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Lions Roar : March 2015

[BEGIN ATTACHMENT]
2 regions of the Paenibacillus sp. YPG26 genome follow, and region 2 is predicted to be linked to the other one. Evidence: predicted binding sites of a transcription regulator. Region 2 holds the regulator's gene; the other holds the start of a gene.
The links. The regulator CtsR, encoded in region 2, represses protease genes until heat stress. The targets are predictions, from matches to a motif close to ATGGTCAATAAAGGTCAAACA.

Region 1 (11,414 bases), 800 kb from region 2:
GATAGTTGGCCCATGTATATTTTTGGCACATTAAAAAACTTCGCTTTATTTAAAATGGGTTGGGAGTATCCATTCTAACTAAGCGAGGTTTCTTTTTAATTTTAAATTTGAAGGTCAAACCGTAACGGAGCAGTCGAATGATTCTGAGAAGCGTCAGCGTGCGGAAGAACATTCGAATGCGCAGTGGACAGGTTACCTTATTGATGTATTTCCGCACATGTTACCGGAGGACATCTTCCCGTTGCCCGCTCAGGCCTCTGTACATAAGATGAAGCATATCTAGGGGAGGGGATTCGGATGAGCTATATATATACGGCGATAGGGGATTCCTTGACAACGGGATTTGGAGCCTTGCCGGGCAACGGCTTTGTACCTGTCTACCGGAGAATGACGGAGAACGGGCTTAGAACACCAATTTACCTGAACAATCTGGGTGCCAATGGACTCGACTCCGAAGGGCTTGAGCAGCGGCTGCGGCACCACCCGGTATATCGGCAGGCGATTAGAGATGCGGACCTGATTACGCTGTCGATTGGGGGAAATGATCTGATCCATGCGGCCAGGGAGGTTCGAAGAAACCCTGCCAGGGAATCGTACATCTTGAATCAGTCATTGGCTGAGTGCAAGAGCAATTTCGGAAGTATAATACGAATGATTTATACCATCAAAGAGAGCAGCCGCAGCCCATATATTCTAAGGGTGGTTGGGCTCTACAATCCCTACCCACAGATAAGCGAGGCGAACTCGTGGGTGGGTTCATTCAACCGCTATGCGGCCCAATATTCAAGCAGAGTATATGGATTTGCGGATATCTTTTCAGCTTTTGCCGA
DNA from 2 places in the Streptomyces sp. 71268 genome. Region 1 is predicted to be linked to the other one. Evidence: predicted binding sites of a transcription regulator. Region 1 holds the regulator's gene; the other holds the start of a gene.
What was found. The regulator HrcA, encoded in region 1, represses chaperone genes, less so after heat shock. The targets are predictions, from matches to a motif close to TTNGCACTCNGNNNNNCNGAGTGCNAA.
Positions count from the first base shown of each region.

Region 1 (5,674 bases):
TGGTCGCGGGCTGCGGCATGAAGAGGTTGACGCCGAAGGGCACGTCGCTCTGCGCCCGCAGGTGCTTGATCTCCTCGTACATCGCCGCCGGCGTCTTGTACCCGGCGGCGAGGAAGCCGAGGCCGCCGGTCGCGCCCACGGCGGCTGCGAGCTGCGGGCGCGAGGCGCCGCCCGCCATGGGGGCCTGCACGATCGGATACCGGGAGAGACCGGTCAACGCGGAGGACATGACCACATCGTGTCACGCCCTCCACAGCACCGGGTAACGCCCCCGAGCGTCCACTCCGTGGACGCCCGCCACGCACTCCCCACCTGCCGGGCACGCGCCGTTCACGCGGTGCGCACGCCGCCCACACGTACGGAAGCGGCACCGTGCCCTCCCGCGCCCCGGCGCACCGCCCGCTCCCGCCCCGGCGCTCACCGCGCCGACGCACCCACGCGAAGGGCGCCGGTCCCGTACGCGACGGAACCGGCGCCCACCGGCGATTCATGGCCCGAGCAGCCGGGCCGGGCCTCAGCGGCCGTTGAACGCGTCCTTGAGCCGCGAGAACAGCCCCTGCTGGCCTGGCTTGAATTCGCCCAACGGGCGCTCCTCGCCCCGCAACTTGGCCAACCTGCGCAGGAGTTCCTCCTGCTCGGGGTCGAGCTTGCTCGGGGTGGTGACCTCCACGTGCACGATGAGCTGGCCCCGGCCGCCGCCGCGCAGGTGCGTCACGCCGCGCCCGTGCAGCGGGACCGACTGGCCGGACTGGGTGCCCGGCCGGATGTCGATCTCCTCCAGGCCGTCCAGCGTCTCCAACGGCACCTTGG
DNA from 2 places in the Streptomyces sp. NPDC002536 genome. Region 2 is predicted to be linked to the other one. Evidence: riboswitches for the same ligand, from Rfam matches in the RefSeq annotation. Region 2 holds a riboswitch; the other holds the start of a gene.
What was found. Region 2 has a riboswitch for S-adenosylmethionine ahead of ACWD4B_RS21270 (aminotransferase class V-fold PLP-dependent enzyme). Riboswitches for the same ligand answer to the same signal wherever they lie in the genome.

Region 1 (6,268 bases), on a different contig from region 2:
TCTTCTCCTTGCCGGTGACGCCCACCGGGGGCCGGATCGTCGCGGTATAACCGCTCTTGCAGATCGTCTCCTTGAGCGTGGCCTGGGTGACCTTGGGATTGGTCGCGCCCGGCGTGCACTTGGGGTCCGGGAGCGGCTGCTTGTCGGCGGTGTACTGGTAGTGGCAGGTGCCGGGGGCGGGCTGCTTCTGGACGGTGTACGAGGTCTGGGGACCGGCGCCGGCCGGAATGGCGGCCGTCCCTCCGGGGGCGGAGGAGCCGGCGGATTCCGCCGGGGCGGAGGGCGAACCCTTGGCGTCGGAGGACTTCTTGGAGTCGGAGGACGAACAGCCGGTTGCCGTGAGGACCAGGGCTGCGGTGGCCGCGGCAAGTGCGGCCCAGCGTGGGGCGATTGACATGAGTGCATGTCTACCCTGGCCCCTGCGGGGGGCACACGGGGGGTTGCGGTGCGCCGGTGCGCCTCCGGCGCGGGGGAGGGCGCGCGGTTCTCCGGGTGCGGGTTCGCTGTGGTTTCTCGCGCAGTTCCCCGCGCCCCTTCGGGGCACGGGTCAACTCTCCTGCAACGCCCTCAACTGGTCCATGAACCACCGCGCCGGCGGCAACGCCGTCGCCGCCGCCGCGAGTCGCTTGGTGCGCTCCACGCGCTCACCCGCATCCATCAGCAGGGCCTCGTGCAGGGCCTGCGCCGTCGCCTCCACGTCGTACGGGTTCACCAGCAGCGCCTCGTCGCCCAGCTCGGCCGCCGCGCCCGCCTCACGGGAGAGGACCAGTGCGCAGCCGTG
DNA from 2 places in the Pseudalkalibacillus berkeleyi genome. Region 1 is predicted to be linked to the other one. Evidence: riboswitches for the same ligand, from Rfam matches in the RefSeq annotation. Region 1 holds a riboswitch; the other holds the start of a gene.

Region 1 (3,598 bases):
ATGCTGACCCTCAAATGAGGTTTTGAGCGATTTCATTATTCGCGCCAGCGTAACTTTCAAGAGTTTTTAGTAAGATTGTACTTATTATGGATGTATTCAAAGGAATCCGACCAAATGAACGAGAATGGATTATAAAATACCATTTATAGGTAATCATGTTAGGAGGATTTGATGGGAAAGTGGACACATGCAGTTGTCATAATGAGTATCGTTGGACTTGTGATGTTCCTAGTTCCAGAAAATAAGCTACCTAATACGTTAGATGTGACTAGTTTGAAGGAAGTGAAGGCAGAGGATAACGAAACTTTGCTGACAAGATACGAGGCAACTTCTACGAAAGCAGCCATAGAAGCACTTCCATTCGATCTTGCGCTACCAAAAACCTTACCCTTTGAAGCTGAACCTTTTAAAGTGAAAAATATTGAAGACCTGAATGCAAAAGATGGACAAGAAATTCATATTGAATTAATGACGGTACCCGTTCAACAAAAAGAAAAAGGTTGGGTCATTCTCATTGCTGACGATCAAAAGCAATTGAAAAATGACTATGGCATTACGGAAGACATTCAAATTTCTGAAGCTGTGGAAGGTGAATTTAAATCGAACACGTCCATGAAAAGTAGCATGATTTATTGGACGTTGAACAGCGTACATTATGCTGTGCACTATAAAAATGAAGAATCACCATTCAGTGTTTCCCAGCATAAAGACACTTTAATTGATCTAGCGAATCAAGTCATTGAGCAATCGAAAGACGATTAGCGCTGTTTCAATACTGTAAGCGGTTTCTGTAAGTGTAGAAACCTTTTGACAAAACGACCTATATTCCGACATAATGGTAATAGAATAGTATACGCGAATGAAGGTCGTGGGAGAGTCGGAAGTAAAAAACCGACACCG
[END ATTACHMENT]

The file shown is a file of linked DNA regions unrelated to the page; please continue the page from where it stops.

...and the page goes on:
WHEN MY BOYFRIEND fell in love with someone else, my world went to pieces. I couldn’t eat, I couldn’t sleep, I could barely leave the house. For two years, heartbreak carved my life down to the bone. Of course, there are many ways to get your heart broken, but through this expe- rience I learned that romantic heartbreak has three particular attributes. The first one I like to call “insane obsessive thinking.” It’s like your own mind attacking you: They are probably laughing at me right now. I hate her/ him. No, I love her/him. I have unhealed wounds from childhood that made this happen. I am such a loser. No, s/he is. F*#k her/him. The second quality is shame—mind- numbing, soul-destroying shame. A colleague walks by without saying hello and you think, “I deserved that. I am nothing.” You miss your bus and think, “I will always be left in the dust.” The third quality of romantic heart- break is doubt, complete and obliterat- ing. You no longer trust yourself, or any- one at all, or even love itself, and cannot imagine ever feeling otherwise. Living without love will bring loneliness; open- ing to love again will bring terror. No other choices seem possible. But there is a healthy way to relate to these very difficult inner states. That is to stop running, turn around, and look HEART & MIND After the Breakup What becomes of the broken-hearted? SUSAN PIVER explains how to cultivate positive qualities when you’re feeling anything but. ©CAROLYNLAGATTUTA/STOCKSYUNITED SUSAN PIVER’s new book, Start Here Now, will be published in 2015. She is founder of The Open Heart Project. SHAMBHALA SUN MARCH 2015 21 CULTURE • LIFE • PRACTICE